“I’ve missed it this year, especially not being at the big races when you hear what happened and who won,” Emma Pooley has said.
Pooley, the 2010 world time trial champion, took a step back from the pro peloton this year as she worked on completing her PhD in geotechnical engineering, which she began studying for in 2005.
>> Save up to 31% with a magazine subscription. Enjoy the luxury of home delivery and never miss an issue <<
With that now all but complete, the 31-year-old Switzerland-based rider is able to refocus on racing, and was last month confirmed as one of Lotto-Belisol’s riders for 2014.
“It’ll be nice to do a full season of racing without having something else on the side,” she says. “I should be able to get more sleep before races, too!”
Just don’t call this a comeback. Even though she scaled back racing commitments in 2013, Pooley still managed to win the six-stage Tour Languedoc Roussillon in France last May, one of four UCI-ranked victories.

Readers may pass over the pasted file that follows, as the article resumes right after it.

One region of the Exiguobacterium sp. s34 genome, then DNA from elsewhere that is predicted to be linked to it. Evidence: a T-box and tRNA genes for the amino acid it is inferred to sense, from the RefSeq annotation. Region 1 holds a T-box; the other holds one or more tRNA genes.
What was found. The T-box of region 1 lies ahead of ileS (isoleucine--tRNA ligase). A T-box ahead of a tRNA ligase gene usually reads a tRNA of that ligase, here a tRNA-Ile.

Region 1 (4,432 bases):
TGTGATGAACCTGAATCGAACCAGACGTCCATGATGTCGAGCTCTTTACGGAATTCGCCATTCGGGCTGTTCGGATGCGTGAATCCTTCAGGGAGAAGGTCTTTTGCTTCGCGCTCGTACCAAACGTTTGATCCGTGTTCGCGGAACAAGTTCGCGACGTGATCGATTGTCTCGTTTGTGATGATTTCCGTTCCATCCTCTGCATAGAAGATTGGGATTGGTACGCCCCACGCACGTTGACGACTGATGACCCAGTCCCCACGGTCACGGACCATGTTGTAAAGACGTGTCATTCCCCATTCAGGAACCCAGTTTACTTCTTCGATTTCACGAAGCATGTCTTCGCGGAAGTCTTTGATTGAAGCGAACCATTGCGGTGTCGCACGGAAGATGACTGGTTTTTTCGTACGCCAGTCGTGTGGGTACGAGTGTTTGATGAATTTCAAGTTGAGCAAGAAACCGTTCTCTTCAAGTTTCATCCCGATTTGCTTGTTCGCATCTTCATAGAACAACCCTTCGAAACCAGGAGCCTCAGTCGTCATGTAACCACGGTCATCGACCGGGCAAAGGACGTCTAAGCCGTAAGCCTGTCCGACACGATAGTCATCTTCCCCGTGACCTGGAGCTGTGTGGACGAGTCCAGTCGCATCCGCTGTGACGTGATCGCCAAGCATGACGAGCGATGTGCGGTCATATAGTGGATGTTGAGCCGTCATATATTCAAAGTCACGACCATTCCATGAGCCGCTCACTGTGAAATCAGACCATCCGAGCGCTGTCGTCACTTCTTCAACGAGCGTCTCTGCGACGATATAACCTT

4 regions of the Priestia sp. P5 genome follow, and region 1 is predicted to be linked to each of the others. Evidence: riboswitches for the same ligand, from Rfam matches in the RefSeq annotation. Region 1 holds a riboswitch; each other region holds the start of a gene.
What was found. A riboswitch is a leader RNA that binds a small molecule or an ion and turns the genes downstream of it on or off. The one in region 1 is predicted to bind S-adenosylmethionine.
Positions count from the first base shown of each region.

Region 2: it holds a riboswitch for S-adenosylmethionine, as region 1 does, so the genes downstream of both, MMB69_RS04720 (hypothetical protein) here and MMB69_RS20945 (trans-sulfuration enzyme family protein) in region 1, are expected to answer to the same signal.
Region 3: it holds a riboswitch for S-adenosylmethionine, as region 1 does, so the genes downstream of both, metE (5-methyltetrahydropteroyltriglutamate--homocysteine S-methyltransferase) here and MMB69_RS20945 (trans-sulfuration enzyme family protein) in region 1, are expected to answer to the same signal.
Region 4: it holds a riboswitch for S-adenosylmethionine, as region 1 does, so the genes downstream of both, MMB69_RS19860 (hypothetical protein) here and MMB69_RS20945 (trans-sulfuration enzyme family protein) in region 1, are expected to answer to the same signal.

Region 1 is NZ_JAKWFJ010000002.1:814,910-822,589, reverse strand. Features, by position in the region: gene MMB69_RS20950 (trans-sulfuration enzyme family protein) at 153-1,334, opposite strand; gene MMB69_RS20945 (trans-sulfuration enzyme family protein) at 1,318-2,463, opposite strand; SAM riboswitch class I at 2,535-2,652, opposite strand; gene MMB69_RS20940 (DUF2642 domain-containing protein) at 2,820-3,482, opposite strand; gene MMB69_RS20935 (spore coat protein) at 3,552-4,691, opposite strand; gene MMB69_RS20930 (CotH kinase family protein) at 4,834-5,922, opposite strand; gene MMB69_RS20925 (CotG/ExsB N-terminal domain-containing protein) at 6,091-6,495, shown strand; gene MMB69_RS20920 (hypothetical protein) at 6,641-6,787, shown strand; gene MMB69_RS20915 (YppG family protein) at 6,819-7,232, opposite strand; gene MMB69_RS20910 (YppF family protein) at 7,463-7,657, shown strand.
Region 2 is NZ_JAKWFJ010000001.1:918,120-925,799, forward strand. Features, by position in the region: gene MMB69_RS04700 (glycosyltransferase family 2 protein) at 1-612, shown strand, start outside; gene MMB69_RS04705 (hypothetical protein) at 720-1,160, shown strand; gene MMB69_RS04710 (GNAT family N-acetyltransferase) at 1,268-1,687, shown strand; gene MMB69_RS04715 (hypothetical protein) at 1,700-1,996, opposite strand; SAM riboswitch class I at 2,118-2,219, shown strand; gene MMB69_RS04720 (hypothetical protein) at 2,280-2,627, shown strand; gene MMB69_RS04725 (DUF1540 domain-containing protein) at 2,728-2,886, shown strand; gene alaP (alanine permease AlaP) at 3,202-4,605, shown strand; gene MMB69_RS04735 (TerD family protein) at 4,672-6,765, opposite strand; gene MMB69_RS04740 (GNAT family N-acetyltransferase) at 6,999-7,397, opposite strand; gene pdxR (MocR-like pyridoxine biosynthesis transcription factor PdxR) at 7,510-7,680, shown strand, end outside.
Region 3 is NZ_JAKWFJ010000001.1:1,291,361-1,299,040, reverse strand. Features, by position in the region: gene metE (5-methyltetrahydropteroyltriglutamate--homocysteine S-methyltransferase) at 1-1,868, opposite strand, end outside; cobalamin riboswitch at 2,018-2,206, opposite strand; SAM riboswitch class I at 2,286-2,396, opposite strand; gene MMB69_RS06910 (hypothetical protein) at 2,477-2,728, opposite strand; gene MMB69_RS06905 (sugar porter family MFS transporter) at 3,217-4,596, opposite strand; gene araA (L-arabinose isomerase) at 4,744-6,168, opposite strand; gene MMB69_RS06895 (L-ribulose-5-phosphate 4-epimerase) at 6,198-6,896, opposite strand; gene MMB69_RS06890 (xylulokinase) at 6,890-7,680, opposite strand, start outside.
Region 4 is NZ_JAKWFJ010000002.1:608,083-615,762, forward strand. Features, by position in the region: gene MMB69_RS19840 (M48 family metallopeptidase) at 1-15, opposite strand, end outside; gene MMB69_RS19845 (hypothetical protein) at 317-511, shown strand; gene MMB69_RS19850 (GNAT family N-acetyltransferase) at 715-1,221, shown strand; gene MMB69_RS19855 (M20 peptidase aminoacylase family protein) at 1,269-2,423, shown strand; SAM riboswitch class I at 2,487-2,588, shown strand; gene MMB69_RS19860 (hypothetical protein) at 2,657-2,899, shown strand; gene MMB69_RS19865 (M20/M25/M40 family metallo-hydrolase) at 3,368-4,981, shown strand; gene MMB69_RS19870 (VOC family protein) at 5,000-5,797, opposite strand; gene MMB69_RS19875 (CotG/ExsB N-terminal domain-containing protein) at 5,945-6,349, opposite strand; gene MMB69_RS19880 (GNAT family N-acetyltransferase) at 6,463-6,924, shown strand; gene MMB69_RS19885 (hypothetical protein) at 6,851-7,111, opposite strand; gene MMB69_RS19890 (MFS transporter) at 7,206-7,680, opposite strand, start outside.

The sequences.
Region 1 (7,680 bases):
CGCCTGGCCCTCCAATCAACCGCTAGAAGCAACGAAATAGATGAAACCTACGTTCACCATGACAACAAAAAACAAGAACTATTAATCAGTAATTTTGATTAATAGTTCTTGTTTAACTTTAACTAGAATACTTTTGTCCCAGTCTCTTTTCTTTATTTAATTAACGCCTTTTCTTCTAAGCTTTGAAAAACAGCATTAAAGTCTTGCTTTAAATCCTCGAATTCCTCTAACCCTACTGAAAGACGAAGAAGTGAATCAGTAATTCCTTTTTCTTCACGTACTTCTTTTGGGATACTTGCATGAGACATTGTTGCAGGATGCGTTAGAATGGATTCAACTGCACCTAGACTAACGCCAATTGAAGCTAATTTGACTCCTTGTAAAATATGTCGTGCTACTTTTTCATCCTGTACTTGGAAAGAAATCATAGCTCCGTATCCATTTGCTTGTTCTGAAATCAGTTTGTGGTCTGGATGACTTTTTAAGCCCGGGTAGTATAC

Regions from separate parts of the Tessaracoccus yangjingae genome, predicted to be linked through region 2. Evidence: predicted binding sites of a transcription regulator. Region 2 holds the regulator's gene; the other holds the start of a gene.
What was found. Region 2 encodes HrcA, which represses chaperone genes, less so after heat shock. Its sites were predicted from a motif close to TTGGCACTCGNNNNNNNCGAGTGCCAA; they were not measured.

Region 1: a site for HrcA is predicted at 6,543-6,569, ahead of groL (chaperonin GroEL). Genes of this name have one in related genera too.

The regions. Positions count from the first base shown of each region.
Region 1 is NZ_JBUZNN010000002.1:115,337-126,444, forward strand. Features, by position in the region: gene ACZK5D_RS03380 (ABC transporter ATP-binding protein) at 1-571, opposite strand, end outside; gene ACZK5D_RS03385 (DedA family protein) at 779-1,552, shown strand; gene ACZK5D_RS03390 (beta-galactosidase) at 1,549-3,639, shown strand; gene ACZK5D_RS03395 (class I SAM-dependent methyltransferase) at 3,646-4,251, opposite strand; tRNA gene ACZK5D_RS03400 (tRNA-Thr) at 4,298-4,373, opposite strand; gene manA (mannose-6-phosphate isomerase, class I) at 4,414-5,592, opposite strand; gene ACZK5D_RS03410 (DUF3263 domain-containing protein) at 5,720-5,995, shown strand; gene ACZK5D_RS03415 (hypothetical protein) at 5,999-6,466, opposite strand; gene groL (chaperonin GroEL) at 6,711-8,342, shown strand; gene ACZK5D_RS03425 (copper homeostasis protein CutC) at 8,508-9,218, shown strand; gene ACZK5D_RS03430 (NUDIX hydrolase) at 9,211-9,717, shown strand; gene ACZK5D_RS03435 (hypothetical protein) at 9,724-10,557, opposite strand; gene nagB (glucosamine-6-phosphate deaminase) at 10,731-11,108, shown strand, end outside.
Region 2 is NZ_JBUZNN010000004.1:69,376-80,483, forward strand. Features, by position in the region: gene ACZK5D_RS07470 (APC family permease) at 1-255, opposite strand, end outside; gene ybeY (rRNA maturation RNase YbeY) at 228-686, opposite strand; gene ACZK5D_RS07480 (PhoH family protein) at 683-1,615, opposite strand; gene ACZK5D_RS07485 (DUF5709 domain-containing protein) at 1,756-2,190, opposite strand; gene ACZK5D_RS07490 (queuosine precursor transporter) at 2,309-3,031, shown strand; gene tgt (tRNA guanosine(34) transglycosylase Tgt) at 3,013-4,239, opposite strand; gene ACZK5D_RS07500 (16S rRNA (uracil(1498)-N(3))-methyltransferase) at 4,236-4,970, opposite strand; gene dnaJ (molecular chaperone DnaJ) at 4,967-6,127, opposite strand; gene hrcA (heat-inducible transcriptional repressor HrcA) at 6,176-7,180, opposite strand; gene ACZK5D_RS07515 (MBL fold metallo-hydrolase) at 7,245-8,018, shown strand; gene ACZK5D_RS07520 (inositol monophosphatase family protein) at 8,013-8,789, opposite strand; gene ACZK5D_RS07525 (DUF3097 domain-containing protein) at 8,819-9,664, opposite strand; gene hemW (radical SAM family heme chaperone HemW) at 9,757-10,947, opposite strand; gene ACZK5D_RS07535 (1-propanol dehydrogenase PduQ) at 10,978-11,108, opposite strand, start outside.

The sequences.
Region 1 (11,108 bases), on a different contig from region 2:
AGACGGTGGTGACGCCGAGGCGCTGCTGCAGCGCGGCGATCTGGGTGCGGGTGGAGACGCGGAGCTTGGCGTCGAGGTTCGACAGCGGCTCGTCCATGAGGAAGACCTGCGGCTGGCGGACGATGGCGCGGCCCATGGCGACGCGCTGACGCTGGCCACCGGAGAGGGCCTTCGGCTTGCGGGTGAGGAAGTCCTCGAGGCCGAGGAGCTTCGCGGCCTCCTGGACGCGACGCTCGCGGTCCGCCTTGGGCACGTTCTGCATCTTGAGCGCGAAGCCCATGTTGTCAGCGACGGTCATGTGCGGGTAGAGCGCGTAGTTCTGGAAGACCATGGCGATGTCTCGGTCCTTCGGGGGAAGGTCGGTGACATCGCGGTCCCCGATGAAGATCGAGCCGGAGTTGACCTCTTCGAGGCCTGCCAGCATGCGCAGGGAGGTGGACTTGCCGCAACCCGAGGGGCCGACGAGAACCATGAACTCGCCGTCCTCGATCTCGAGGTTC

“It wasn’t as if I retired or had a sabbatical – I still raced. I was surprised with how I did, considering the circumstances,” said Pooley.
“It’s good knowing that I can focus on one thing for a full year next year. I’ll be able to plan things better because I know I’ll be in control of my schedule, and not tied down by looming deadlines and work.”
Due to spending time completing her thesis, she confessed that a 120km ride at the start of November was the longest ride she’d completed since July.
Yet Pooley hasn’t been short of exercise. Last month she won the Lausanne Marathon, with her run of 2-44-29 among the 20 fastest British female times this year.
“That means some people are 15 minutes faster than I am,” she said, in a typical self-effacing manner.
“Marathons are like time trials: if they’re easy you’re not going fast enough!”
Pooley plans to mix her racing schedule with triathlon events in 2014, and she hopes to ride the Women’s Tour, which starts in Northamptonshire on May 7.
“It’s great there will be TV coverage, it will be a real spectacle in the same way the men’s race is, and it sounds like towns were battling to host the race. That wouldn’t have happened a few years ago,” she said.
The original version of this article appeared in the November 14 2013 issue of Cycling Weekly magazine.